Real estate industry leaders gathered Tuesday, February 4, at the Des Moines Golf and Country Club to hear the latest trends for the commercial real estate market.  Associate Professor of Finance Tracy Turner moderated the panel discussion.

Sponsored by the Iowa chapter of Certified Commercial Investment Members (CCIM) and the Institute of Real Estate Management (IREM), the event was a who’s who of the Des Moines real-estate scene.  CCIM President-Elect Mike Macri (MRED ’21) and IREM President Matt Guns co-hosted the event.

“It was an honor,” said Turner, director of the Master of Real Estate Development program. “The Annual Market Forecast provides essential insights for the Iowa real estate community. As the Midwest leader in graduate real estate education, we are pleased to be part of the discussion.”

The presentations began with Vice President at CBRE/Hubbell Commercial, Cy Fox, who specializes in acquisition and strategic repositioning of multi-family properties across the state of Iowa.

Fox explained that due to competition in primary and secondary markets, there is a lot of investor interest in tertiary markets like Des Moines leading to high demand for apartments and other multi-family dwellings.

“Multi-family will remain a favorite investment target for 2020,” Fox said. “Overall, though, it should be another great year for both market fundamentals and investment activity.”

Vice President at Cushman & Wakefield Iowa Commercial, Matt Lundberg, addressed the rumors surrounding the proposed Amazon fulfillment center in Bondurant. He estimates the campus will require a minimum of 2.6 million square feet in addition to the 110,000 already purchased.

He also asserted that Iowa is starting to hit the radar for out-of-state investors.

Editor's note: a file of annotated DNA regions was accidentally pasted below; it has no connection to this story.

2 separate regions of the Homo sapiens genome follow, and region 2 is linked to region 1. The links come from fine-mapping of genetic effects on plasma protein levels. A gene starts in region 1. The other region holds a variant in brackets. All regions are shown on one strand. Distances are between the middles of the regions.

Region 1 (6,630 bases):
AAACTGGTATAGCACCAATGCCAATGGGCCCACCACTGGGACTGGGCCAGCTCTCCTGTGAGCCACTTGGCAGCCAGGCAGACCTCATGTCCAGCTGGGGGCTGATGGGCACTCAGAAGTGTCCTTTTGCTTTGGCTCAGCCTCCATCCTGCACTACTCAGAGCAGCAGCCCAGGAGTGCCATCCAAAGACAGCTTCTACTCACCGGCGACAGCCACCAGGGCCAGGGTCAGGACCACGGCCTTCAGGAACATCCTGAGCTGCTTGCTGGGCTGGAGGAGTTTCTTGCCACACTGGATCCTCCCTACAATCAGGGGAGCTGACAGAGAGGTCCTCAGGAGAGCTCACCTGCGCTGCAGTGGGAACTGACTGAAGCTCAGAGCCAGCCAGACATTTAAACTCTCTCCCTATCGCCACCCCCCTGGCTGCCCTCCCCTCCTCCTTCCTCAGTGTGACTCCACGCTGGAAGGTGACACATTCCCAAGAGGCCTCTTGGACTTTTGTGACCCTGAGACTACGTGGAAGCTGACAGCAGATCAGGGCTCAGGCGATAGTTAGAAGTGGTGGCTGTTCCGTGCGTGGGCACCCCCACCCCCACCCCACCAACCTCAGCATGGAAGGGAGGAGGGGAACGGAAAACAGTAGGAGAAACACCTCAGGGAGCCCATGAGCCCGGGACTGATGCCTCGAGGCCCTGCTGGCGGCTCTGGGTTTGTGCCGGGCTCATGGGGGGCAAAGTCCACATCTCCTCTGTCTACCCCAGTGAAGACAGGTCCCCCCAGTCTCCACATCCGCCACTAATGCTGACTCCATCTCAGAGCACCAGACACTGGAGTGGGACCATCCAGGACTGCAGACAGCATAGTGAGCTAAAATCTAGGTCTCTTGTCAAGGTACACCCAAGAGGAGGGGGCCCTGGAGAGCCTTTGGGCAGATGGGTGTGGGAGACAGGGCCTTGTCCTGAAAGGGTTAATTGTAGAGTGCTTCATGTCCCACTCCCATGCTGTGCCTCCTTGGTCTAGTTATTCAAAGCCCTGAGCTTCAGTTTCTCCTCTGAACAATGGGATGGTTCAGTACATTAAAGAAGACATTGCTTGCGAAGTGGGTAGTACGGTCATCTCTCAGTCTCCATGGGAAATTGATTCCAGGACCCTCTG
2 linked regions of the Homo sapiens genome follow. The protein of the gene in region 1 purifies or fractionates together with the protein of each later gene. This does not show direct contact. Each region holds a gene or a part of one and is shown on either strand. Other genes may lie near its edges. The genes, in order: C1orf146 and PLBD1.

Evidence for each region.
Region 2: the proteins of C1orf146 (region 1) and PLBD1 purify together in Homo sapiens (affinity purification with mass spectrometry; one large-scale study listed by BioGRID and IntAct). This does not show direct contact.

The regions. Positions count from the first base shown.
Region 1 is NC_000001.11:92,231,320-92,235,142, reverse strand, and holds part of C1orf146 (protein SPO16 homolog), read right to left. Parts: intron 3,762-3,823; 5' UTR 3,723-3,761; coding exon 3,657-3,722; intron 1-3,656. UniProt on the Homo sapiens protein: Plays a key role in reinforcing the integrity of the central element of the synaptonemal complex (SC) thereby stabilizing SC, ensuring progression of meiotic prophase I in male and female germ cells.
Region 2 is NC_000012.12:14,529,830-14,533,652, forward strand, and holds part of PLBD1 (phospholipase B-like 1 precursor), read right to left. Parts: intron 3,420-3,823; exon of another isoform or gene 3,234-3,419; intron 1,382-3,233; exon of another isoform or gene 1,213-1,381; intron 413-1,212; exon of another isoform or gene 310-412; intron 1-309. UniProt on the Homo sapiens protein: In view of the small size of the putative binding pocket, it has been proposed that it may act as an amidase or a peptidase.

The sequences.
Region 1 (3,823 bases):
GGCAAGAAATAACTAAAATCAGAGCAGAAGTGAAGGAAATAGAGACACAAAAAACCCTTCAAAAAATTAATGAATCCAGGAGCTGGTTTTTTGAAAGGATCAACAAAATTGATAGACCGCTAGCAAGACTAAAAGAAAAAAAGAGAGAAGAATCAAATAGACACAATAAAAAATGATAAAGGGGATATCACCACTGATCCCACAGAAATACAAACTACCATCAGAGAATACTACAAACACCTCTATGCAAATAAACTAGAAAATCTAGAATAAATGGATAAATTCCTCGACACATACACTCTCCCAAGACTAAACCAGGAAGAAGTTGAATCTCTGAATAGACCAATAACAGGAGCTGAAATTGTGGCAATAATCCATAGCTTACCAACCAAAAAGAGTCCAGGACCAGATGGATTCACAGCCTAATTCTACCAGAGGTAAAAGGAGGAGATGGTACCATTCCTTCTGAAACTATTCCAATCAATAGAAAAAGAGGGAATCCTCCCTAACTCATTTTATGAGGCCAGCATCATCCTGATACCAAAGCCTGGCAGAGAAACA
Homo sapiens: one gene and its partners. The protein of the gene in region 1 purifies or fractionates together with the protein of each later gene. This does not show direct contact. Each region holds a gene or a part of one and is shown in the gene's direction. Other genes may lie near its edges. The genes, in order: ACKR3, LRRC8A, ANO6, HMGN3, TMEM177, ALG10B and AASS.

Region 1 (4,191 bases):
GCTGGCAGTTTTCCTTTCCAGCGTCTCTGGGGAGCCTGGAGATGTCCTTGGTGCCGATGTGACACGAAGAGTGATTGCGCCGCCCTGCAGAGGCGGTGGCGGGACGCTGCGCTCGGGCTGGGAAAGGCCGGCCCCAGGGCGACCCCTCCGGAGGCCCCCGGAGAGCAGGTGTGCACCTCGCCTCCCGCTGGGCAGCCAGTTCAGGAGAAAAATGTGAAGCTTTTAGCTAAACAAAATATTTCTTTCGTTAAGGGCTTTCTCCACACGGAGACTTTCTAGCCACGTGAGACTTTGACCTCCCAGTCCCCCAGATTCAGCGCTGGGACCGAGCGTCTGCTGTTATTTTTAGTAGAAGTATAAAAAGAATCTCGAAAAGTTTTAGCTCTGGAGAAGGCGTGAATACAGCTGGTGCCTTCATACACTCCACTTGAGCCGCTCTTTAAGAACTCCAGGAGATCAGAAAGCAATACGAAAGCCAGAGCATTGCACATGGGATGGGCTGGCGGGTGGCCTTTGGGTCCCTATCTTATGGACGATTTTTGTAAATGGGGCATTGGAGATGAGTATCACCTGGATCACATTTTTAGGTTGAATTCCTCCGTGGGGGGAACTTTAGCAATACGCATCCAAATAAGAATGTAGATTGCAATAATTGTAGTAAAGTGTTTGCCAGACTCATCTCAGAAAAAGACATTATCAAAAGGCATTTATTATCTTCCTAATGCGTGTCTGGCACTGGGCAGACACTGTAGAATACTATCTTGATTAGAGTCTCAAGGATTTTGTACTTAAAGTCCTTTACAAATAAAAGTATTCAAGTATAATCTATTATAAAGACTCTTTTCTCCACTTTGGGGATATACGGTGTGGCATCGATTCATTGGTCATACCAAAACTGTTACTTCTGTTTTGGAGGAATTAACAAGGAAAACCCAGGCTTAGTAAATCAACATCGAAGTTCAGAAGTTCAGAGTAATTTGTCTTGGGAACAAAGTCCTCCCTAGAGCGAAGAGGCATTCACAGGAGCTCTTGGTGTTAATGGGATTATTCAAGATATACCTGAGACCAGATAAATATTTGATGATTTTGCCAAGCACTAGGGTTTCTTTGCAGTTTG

“Industrial space will be the most attractive space for investment and development in 2020,” Lundberg said. “For the first time in a while, supply has surpassed demand in central Iowa. It will be interesting to see how we respond as a market.”

Adam Kaduce, senior vice president at R&R Realty Group, spoke about the forecast for commercial office space.

Due to low unemployment, workers are in high demand. To entice new employees—and to convince established employees to stay—commercial office space is going to the next level by adding amenities.

“Employers are trying to entice employees by offering a unique office experience. We see a push toward fitness, food, coffee, and collaboration spaces,” Kaduce said. “Unique spaces provide an opportunity for employees to get away from their office for informal collaboration huddle-up meetings. Allowing employees to work from different environments is another tool that employers can use in the war for talent.”

Bill Wright, senior vice president at CBRE/Hubbell Commercial, examined retail real estate markets.

According to Wright, empty retail space is down from years past due to slowed construction of strip malls and the conversion of retail spaces to service-oriented businesses like gyms and restaurants. However, shopping malls are seeing an uptick in sales from Generation Z (those born between 1997 and 2010).

“The malls are beginning to benefit, as Gen Z is showing signs of preferring brick and mortar stores. They are seeking a seamless experience where purchases originated online can be picked up in the store,” Wright said.

While Wright asserts that retail sales will continue to slow, there will still be slow growth as store openings outpace store closings.

The Ivy College of Business is now accepting applications for the Master of Real Estate Development program. The MRED is the first in the Midwest and is designed for working professionals. Apply today.